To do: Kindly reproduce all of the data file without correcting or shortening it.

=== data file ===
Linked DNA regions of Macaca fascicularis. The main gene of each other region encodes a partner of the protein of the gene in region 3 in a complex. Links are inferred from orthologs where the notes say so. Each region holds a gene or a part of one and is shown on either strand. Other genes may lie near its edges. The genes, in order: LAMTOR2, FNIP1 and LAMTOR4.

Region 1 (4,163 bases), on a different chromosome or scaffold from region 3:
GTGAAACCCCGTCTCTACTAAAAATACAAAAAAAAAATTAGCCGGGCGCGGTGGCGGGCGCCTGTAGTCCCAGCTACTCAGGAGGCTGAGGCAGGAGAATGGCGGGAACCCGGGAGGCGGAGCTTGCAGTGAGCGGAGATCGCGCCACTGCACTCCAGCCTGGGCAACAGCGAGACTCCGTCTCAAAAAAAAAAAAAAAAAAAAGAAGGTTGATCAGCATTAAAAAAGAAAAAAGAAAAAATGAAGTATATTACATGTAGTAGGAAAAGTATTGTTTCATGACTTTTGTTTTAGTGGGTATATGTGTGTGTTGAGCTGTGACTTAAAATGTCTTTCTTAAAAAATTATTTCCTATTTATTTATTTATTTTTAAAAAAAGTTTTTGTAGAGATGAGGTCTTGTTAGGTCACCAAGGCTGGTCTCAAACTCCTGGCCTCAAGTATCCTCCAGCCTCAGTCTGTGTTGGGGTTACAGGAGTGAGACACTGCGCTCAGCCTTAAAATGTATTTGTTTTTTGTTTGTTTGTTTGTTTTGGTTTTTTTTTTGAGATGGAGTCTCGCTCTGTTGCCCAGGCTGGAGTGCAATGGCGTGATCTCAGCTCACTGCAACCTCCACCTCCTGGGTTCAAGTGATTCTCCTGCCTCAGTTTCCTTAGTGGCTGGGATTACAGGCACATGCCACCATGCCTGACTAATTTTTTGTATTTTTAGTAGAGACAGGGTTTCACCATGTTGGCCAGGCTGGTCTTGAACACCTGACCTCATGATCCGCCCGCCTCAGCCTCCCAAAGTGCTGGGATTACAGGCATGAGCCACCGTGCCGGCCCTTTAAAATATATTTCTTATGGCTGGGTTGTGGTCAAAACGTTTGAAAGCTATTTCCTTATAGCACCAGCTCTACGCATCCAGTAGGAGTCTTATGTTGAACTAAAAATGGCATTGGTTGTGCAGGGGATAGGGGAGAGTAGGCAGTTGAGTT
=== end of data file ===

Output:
Linked DNA regions of Macaca fascicularis. The main gene of each other region encodes a partner of the protein of the gene in region 3 in a complex. Links are inferred from orthologs where the notes say so. Each region holds a gene or a part of one and is shown on either strand. Other genes may lie near its edges. The genes, in order: LAMTOR2, FNIP1 and LAMTOR4.

Region 1 (4,163 bases), on a different chromosome or scaffold from region 3:
GTGAAACCCCGTCTCTACTAAAAATACAAAAAAAAAATTAGCCGGGCGCGGTGGCGGGCGCCTGTAGTCCCAGCTACTCAGGAGGCTGAGGCAGGAGAATGGCGGGAACCCGGGAGGCGGAGCTTGCAGTGAGCGGAGATCGCGCCACTGCACTCCAGCCTGGGCAACAGCGAGACTCCGTCTCAAAAAAAAAAAAAAAAAAAAGAAGGTTGATCAGCATTAAAAAAGAAAAAAGAAAAAATGAAGTATATTACATGTAGTAGGAAAAGTATTGTTTCATGACTTTTGTTTTAGTGGGTATATGTGTGTGTTGAGCTGTGACTTAAAATGTCTTTCTTAAAAAATTATTTCCTATTTATTTATTTATTTTTAAAAAAAGTTTTTGTAGAGATGAGGTCTTGTTAGGTCACCAAGGCTGGTCTCAAACTCCTGGCCTCAAGTATCCTCCAGCCTCAGTCTGTGTTGGGGTTACAGGAGTGAGACACTGCGCTCAGCCTTAAAATGTATTTGTTTTTTGTTTGTTTGTTTGTTTTGGTTTTTTTTTTGAGATGGAGTCTCGCTCTGTTGCCCAGGCTGGAGTGCAATGGCGTGATCTCAGCTCACTGCAACCTCCACCTCCTGGGTTCAAGTGATTCTCCTGCCTCAGTTTCCTTAGTGGCTGGGATTACAGGCACATGCCACCATGCCTGACTAATTTTTTGTATTTTTAGTAGAGACAGGGTTTCACCATGTTGGCCAGGCTGGTCTTGAACACCTGACCTCATGATCCGCCCGCCTCAGCCTCCCAAAGTGCTGGGATTACAGGCATGAGCCACCGTGCCGGCCCTTTAAAATATATTTCTTATGGCTGGGTTGTGGTCAAAACGTTTGAAAGCTATTTCCTTATAGCACCAGCTCTACGCATCCAGTAGGAGTCTTATGTTGAACTAAAAATGGCATTGGTTGTGCAGGGGATAGGGGAGAGTAGGCAGTTGAGTT